“Grant has meant a great deal to a lot of people in the sport of NASCAR,” Branham said. “When you live with a guy 24/7 for basically 365 days a year, he has a huge, positive impact on you and he’s had that on us. He’s been a great leader for all of us. We’re all looking forward to carrying on his legacy.”

Brian Chrichton will take over track operations in November. His promotion to president of Talladega Superspeedway follows nearly 10 years of service as vice president of Marketing and Sales at the track.

As for the race itself, the Monster Energy NASCAR Cup Series 1000Bulbs.com 500 was postponed due to inclement weather. It will resume today at 1 p.m. and will air on NBCSN.

The race on Sunday was called after 57 of the scheduled 188-lap event due to rain with William Byron in the lead after winning the race’s first stage, holding off Joey Logano. Pole sitter Chase Elliott wound up 18th after stage one.

Talladega Superspeedway gates will open today at 11 a.m. All parking lots opened at 7 a.m. with Tram Services beginning at 9 a.m. The Talladega Garage Experience opens at 10 a.m.

(Courtesy Alabama NewsCenter)

4 months ago

Rain barrels helping Alabama city combat flooding

(Dennis Washington/Alabama NewsCenter)

Patsy Stallworth loves her rain barrels.

“I didn’t understand it at first, but after my husband explained it to me, I like it.”

Stallworth has two 55-gallon rain barrels installed at her home in the Mobile suburb of Prichard, catching up to 110 gallons of rainwater for her to use to water her flowers, wash her cars and wash the dirt off the house.

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“I was amazed at how it worked,” Stallworth said. “When it rains it fills up really quickly. This is a new adventure for me.”

Rain barrels helping alleviate flooding issues in Prichard from Alabama NewsCenter on Vimeo.

The rain barrels were installed at Stallworth’s home, free-of-charge, thanks to a stormwater mitigation program organized by the Mobile Bay National Estuary Program. Christian Miller, Watershed Management Coordinator for the Mobile Bay NEP, said the rain barrels are a big help in reducing flooding in Prichard, which is part of the Three Mile Creek Watershed.

“We’ve had a lot of issues with residential street flooding and some issues with sanitary sewer runovers, so some of the ways to combat this are to put in these rain-catchment devices,” Miller said. “These two 55-gallon drums aren’t going to solve all of our problems, but as we get more of these out it will hopefully help to reduce these localized issues with residential flooding.”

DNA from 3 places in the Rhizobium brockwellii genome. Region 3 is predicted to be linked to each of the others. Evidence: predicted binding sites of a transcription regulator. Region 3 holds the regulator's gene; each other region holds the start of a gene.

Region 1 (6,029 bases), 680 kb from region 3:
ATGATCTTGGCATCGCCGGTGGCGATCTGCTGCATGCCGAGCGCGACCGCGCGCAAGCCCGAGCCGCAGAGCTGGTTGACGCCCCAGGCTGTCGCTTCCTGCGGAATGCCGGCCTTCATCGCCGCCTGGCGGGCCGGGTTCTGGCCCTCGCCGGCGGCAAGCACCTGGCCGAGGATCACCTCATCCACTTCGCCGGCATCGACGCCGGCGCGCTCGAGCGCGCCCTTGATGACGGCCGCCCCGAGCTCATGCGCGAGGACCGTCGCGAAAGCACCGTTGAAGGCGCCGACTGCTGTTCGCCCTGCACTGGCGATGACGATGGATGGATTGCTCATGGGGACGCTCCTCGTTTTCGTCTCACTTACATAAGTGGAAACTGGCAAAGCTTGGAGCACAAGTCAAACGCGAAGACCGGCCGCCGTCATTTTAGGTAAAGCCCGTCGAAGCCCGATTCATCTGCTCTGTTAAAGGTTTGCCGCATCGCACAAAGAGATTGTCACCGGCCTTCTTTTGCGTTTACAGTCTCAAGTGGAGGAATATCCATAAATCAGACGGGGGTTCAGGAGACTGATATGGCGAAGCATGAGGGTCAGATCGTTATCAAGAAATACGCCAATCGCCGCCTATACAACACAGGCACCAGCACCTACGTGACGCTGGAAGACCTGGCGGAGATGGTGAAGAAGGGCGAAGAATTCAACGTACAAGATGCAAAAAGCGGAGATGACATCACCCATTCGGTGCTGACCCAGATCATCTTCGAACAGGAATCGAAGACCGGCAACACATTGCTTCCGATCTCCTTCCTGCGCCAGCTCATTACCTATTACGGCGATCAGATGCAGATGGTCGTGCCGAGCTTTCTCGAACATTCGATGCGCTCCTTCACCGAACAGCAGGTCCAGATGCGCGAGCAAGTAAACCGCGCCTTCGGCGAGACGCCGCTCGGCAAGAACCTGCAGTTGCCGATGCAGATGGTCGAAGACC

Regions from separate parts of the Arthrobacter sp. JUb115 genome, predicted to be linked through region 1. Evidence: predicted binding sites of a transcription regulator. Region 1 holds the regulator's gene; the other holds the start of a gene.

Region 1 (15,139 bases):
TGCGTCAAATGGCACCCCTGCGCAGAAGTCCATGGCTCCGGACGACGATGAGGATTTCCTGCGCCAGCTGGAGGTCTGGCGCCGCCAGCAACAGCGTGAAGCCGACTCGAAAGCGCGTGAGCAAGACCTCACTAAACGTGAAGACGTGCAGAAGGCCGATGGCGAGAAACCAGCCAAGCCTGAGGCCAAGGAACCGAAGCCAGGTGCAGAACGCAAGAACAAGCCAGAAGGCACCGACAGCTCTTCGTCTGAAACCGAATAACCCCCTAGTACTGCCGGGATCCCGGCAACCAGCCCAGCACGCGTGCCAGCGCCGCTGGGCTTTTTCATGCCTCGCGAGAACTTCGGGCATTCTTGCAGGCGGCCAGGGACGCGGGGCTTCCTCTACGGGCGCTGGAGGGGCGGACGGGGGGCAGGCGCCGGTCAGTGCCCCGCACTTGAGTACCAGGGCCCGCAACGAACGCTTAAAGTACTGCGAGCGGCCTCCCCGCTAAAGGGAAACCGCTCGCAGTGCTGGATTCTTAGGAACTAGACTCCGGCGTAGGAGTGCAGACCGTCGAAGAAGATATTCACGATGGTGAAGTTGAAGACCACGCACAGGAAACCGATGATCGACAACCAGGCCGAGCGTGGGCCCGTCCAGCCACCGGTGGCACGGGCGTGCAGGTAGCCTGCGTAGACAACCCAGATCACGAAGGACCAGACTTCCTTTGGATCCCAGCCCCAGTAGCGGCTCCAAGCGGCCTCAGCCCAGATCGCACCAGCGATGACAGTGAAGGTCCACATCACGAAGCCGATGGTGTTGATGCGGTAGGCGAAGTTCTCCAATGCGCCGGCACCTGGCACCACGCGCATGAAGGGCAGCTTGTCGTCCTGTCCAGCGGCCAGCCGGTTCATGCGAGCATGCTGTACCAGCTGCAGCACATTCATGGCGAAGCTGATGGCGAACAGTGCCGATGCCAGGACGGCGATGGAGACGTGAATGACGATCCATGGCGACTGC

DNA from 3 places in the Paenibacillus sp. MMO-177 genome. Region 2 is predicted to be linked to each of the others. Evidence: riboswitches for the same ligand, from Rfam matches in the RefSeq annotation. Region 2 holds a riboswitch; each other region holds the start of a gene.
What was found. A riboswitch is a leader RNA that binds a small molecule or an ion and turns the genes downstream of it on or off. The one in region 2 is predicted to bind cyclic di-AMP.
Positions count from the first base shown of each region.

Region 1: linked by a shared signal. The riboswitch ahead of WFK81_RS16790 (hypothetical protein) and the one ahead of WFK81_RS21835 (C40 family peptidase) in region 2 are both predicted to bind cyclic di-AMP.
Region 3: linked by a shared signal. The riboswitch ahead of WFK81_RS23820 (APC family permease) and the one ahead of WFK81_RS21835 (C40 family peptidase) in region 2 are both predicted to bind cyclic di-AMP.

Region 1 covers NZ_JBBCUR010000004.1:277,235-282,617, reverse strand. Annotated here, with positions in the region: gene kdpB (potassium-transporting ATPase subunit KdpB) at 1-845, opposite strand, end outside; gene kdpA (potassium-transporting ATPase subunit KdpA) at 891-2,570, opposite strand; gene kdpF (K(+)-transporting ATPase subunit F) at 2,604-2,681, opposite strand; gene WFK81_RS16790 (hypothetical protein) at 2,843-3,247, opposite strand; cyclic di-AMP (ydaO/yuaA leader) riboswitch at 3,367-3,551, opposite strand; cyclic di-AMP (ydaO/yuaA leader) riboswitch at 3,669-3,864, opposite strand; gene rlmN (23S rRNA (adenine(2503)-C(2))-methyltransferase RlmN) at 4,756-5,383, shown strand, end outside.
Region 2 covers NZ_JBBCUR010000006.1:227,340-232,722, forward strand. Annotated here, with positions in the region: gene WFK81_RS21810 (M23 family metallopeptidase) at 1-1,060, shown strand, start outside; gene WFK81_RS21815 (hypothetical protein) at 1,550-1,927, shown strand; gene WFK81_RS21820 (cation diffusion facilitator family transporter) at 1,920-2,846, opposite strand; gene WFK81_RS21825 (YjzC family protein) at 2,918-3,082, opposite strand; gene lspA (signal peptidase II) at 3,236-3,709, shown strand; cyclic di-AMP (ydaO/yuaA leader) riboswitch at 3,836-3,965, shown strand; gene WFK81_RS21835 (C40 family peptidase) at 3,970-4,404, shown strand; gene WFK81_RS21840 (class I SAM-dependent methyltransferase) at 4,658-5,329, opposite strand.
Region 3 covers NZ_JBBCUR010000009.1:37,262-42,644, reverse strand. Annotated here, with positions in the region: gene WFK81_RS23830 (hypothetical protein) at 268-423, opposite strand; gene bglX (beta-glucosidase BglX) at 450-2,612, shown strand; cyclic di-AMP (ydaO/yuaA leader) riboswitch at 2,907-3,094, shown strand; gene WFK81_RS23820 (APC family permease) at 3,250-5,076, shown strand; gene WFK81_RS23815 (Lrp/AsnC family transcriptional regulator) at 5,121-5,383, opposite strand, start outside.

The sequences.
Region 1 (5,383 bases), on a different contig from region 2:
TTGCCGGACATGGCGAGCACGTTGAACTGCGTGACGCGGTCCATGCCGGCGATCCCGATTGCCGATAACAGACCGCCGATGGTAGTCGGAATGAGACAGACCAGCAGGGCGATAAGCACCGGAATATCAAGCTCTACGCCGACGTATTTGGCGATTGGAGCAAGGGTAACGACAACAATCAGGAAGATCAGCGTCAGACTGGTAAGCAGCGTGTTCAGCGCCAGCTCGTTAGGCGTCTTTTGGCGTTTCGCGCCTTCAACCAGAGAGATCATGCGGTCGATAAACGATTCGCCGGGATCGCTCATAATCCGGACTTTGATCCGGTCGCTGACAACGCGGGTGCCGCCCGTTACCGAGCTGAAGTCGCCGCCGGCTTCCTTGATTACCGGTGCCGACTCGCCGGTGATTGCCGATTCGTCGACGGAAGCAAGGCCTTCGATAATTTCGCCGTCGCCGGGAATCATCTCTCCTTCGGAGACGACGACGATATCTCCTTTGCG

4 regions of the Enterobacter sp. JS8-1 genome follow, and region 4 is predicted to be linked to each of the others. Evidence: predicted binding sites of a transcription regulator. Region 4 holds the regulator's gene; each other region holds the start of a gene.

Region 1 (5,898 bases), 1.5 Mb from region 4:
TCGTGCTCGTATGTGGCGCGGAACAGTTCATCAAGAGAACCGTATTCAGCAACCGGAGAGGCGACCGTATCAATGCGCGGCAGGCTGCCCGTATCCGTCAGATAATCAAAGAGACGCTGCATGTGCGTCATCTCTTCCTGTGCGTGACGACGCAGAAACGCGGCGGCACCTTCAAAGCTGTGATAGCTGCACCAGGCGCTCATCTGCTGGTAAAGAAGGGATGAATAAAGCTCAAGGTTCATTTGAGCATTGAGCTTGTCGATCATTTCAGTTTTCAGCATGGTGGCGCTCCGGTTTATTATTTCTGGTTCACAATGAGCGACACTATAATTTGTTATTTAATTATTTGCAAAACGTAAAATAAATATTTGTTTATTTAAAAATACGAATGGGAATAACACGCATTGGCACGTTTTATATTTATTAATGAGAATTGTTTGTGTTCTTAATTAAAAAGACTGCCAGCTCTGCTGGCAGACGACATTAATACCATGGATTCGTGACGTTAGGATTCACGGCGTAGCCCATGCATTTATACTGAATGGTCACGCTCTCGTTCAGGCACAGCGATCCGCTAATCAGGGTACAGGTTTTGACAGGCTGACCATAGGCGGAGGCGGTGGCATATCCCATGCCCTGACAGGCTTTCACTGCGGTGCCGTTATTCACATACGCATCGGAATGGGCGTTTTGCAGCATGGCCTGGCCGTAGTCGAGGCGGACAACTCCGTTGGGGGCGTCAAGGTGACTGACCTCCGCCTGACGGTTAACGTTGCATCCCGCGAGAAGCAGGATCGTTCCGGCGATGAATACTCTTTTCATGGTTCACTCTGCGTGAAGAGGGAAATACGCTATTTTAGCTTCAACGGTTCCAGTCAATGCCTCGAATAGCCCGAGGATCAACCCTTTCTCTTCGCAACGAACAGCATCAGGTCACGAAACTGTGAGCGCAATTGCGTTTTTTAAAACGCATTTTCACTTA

An inch of rain falling on a typical 1,000-square-foot roof yields more than 600 gallons of water which, in urban areas like Prichard, ends up washing down streets and other hard surfaces, picking up and carrying pollutants into waterways. Miller said increased rainwater harvesting will help reduce impacts associated with residential stormwater runoff.

“The residents have been the biggest champions,” Miller said. “Once we get them in and see what utility they have, they go around and tell their neighbors, the neighbors come to see them and we get phone calls at the office. People really like them and want to have them installed at their house.”

Miller said dozens of rain barrels have been installed in Prichard thanks to donations of materials and labor, including 98 barrels at 46 homes installed by volunteers from Alabama Power Service Organization.

“We’ve got a really good partnership with several different entities,” Miller said. “Greif Packaging and Soterra LLC have donated the barrels and Alabama Power has been really helpful providing supplies and labor to help install. With those folks and Mobile Bay NEP, we’ve really had a good combined effort to put all of these rain barrels out around the community.”

To learn more about the rain barrel program, visit mobilebaynep.com or call the Mobile Bay NEP at 251-431-6409.

(Courtesy of Alabama NewsCenter)

4 months ago

Alabama’s newest shopping experience mixes fun with innovation

(Dennis Washington/Alabama NewsCenter)

A parking lot on the corner of 2nd Avenue North and 19th Street in downtown Birmingham has been transformed into Alabama’s newest shopping experience.

Upswing Birmingham is a “demonstration project” designed by REV Birmingham to prove and improve downtown’s market for retail. David Fleming, president and CEO of REV Birmingham, says Upswing Birmingham is a modern twist on the old pop-up shop concept.

“There have been a lot of places around the country where people have done demonstration projects for retail,” Fleming said. “We’re all about taking those good ideas and applying them to Birmingham.”

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Upswing Birmingham aims to prove and improve downtown’s market for retail from Alabama NewsCenter on Vimeo.

Fleming said the owner of the parking lot was very willing to work with REV Birmingham on the project. Three former shipping containers — outfitted for retail, have now been installed on the lot, along with some outdoor swings and seating for shoppers to hang out and have fun.